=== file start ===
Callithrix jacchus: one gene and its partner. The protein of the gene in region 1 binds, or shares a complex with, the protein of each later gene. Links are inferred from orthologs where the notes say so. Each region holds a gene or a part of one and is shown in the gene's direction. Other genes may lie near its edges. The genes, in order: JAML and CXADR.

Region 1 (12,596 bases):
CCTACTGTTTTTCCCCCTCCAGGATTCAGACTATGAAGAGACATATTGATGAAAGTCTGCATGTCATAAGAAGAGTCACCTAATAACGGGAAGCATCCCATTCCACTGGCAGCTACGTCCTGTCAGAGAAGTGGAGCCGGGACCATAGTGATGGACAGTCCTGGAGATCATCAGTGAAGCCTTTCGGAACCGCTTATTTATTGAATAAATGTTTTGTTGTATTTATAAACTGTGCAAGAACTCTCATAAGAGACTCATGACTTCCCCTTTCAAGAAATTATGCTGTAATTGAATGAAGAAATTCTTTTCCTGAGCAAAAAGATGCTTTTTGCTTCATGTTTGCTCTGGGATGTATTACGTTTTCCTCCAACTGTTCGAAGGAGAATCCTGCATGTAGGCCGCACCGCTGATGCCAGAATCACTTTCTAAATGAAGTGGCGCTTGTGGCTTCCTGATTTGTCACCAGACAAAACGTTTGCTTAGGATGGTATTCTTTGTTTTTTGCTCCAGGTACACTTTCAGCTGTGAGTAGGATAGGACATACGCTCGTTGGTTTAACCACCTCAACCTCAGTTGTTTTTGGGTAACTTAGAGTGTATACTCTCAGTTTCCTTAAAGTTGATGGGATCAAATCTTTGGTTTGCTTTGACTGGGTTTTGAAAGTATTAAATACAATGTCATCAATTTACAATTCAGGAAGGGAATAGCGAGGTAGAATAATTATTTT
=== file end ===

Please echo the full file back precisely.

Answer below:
Callithrix jacchus: one gene and its partner. The protein of the gene in region 1 binds, or shares a complex with, the protein of each later gene. Links are inferred from orthologs where the notes say so. Each region holds a gene or a part of one and is shown in the gene's direction. Other genes may lie near its edges. The genes, in order: JAML and CXADR.

Region 1 (12,596 bases):
CCTACTGTTTTTCCCCCTCCAGGATTCAGACTATGAAGAGACATATTGATGAAAGTCTGCATGTCATAAGAAGAGTCACCTAATAACGGGAAGCATCCCATTCCACTGGCAGCTACGTCCTGTCAGAGAAGTGGAGCCGGGACCATAGTGATGGACAGTCCTGGAGATCATCAGTGAAGCCTTTCGGAACCGCTTATTTATTGAATAAATGTTTTGTTGTATTTATAAACTGTGCAAGAACTCTCATAAGAGACTCATGACTTCCCCTTTCAAGAAATTATGCTGTAATTGAATGAAGAAATTCTTTTCCTGAGCAAAAAGATGCTTTTTGCTTCATGTTTGCTCTGGGATGTATTACGTTTTCCTCCAACTGTTCGAAGGAGAATCCTGCATGTAGGCCGCACCGCTGATGCCAGAATCACTTTCTAAATGAAGTGGCGCTTGTGGCTTCCTGATTTGTCACCAGACAAAACGTTTGCTTAGGATGGTATTCTTTGTTTTTTGCTCCAGGTACACTTTCAGCTGTGAGTAGGATAGGACATACGCTCGTTGGTTTAACCACCTCAACCTCAGTTGTTTTTGGGTAACTTAGAGTGTATACTCTCAGTTTCCTTAAAGTTGATGGGATCAAATCTTTGGTTTGCTTTGACTGGGTTTTGAAAGTATTAAATACAATGTCATCAATTTACAATTCAGGAAGGGAATAGCGAGGTAGAATAATTATTTT